Authors

  1. Brown, Doris MSN

Article Content

RESPONSE TO THE ARTICLE "RETURNING TO THE PROFESSION'S ROOTS: SOCIAL JUSTICE IN NURSING EDUCATION FOR THE 21st CENTURY"

This letter is in response to the April-June 2017 article, "Returning to the Profession's Roots: Social Justice in Nursing Education for the 21st Century." I read with great interest the authors call for nursing to return to its roots and agree wholeheartedly with the authors that it is necessary to integrate social justice as a core concept throughout the nursing curriculum. Integration of social justice into the nursing school curriculum is not a unique concept; however, the authors did a phenomenal job of laying out the case for integration, and this new passionate call for action is greatly needed.

 

It is my belief that the focus has already shifted toward integration of social justice within the curriculum of prelicensure nursing programs. Social justice was embraced within the American Nurses Association's 2015 Code of Ethics With Interpretive Statements1 and is one of its priorities. The American Association of Colleges of Nursing (AACN) "The Essentials of Baccalaureate Education for Professional Nursing Practice"2 2008 document, Essential Eight, postulates that "professionalism and the inherent values of altruism, autonomy, human dignity, integrity, and social justice are fundamental to the discipline of nursing."(P4) That may have been the catalyst, since most undergraduate nursing program curriculum objectives now include social justice as part of their outcomes. However, although AACN Essentials document "serves to transform baccalaureate nursing education by providing the curricular elements and framework for building the baccalaureate nursing curriculum for the 21st century," it does not provide a well-articulated strategy for developing a social justice curriculum. Nursing education is now challenged to effectively weave social justice into its curriculum with a pedagogical approach that provides students with a professional foundation that is inclusive of the skill set required to ignite activism. They are being charged to do this without specific guidance and must be cognizant of the substance of the prelicensure social justice student competencies and point of introduction into the curricular content.

 

An area of great importance that was not covered in this article are the challenges to the integration of social justice content throughout the nursing curriculum. "Racism and all its manifestations are an integral part of workplace settings, especially in higher education institutions."3 The elephant in the room is institutional racism in academia, which must be investigated and eliminated before there can be successful integration of social justice within the nursing curriculum. Also, as the authors clearly acknowledged, once nurses leave the prelicensure program, they work within the oppressive institutional structure that dictates their work environment, which makes social justice engagement difficult. Elimination of institutionalized racism within health care systems is perhaps the greatest challenge that we must overcome in order for nurses to become more actively engaged in social justice actions. I wonder what would be the impact if organizations such as The Joint Commission stipulates the demonstrations of social justice outcomes as one of its requirement. Undertaking social justice curriculum initiatives comes with the challenge of getting all faculty members on board and then training and equipping the faculty with the tools to effectively cultivate social justice skills. Decision on the most effective method to present social justice content while building a more inclusive campus environment also comes with its challenges. Continuous improvement and ongoing professional development are an expectation; all nurses including nurse educators and I agree with the authors suggested use of continuing education to improve educator's knowledge and expertise.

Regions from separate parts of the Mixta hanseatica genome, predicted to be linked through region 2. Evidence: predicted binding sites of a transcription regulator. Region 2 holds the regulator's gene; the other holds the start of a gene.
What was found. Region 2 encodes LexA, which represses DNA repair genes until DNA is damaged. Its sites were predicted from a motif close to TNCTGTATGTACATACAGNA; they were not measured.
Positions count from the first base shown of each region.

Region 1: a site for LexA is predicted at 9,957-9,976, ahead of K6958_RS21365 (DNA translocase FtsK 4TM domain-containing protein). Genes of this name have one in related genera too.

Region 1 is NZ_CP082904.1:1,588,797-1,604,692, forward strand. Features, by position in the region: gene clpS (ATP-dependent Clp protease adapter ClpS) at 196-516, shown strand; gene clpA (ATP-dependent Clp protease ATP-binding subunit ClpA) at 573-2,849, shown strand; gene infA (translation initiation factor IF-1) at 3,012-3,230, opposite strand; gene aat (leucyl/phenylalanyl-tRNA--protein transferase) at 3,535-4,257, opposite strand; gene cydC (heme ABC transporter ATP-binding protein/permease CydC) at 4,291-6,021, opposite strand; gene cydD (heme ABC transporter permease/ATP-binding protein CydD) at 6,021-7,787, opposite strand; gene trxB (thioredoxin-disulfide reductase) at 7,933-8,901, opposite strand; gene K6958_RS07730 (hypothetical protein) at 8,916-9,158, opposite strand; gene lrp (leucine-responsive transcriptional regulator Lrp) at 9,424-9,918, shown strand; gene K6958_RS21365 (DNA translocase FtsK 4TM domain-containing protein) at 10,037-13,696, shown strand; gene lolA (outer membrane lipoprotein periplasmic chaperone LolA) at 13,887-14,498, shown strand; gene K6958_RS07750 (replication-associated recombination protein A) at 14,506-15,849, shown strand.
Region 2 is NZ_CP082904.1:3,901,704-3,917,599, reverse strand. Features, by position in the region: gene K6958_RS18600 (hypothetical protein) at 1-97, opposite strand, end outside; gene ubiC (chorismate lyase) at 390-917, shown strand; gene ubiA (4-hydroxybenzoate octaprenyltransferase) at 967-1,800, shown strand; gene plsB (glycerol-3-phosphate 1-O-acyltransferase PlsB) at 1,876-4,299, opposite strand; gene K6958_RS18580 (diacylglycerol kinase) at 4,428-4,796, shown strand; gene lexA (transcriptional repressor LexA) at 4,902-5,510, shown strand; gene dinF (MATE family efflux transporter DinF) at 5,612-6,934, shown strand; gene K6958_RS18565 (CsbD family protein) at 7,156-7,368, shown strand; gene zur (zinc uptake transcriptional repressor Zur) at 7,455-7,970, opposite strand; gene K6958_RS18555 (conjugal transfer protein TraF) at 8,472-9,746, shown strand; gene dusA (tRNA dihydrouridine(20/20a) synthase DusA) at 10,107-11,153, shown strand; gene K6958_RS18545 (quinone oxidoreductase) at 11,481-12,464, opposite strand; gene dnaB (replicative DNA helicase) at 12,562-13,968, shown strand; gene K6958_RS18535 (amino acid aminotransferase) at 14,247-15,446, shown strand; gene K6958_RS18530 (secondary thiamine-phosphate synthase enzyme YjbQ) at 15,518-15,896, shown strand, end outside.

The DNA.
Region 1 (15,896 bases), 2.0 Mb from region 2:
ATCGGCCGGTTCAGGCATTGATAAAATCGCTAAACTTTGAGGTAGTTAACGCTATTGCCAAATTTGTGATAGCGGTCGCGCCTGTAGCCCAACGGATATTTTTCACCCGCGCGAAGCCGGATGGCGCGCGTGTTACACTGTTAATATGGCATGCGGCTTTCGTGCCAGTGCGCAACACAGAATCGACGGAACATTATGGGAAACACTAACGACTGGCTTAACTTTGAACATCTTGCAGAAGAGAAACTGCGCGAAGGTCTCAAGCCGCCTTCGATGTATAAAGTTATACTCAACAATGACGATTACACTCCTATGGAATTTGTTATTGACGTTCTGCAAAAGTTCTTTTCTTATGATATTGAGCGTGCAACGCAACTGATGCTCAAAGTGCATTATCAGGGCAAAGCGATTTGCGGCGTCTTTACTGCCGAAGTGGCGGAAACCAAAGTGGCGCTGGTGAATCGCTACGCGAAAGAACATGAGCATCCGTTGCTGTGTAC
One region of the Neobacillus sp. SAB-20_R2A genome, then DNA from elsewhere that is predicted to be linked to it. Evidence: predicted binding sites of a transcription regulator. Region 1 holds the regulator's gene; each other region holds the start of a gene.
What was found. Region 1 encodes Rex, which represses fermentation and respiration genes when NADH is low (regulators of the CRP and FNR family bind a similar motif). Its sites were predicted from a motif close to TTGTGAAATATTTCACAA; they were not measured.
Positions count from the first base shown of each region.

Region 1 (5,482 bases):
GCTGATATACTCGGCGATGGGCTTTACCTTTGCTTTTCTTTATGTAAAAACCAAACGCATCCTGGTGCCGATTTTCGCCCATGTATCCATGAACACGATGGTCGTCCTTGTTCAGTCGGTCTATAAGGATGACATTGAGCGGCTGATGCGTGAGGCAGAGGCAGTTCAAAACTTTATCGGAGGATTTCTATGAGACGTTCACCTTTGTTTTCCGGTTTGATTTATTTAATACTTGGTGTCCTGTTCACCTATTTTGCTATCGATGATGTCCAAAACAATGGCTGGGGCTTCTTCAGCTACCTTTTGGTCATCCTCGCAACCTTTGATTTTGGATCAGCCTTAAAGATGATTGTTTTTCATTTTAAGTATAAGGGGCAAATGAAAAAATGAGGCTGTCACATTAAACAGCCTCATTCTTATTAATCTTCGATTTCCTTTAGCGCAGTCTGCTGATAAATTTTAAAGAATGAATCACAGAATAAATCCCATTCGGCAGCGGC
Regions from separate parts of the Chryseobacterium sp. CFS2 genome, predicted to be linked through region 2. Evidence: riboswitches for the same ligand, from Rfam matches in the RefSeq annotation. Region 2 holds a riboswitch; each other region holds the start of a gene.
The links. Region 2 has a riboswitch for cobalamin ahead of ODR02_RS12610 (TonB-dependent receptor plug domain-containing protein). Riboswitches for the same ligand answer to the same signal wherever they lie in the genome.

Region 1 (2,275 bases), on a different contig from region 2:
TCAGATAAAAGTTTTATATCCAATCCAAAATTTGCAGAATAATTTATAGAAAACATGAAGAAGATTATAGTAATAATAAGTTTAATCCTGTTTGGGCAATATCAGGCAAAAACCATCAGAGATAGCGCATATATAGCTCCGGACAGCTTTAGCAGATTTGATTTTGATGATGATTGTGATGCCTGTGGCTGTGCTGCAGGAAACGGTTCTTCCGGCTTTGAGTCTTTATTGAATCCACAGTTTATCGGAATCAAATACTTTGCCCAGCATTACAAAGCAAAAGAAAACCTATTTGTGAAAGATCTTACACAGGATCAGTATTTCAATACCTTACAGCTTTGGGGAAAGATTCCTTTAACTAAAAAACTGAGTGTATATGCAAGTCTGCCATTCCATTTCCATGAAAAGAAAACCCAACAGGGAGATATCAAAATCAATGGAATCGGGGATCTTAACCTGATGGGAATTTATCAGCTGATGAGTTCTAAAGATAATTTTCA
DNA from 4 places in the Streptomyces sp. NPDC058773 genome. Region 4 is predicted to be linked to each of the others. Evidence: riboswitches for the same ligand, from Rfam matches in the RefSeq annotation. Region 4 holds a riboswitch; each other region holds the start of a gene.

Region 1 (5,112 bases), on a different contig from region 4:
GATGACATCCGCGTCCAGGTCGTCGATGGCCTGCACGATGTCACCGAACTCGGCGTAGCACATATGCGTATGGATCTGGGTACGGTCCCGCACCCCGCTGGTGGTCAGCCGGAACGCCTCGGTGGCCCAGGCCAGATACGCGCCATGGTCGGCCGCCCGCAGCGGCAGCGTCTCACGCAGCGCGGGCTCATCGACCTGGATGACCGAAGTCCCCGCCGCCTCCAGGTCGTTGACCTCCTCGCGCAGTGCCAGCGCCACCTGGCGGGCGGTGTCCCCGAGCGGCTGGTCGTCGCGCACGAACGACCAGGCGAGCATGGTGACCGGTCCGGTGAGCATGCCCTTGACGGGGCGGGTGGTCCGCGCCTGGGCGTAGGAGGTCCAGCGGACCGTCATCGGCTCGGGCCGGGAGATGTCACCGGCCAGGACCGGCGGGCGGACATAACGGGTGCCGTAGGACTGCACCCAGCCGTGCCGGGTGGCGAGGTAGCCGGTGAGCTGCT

I am grateful to the authors for their leadership in bringing this topic to the forefront once more. Social justice actions are critical to the obliteration of the various injustices that adversely impact the marginalized in our society, and reshaping the nursing prelicensure program curriculum to include social justice is crucial. I propose that the AACN do more than espouse social justice as part of its essentials; it should provide more leadership by synthesizing all the various evidence-based social justice educational strategies and put forward specific guidelines to assist and streamline the integration of social justice throughout the prelicensure nursing curriculum. I also challenge institutions offering nursing programs to devise strategies to overcome barriers to the integration of social justice content throughout the nursing curriculum.

 

-Doris Brown, MSN

 

College of Nursing

 

Barry University

 

Miami, Florida

 

(doris.brown1@mymail.barry.edu)

 

REFERENCES

 

1. American Nurses Association. Code of ethics for nurses with interpretive statements. http://nursingworld.org/DocumentVault/Ethics-1/Code-of-Ethics-for-Nurses.html. Published 2015. Accessed July 9, 2017. [Context Link]

 

2. American Association of Colleges of Nursing. The Essentials of Baccalaureate Education for Professional Nursing Practice. Washington, DC: American Association of Colleges of Nursing; 2008. [Context Link]

 

3. Wingfield AH, Alston RS. Maintaining hierarchies in predominantly white organizations: A theory of racial tasks. Am Behav Sci. 2014;58:274-287. [Context Link]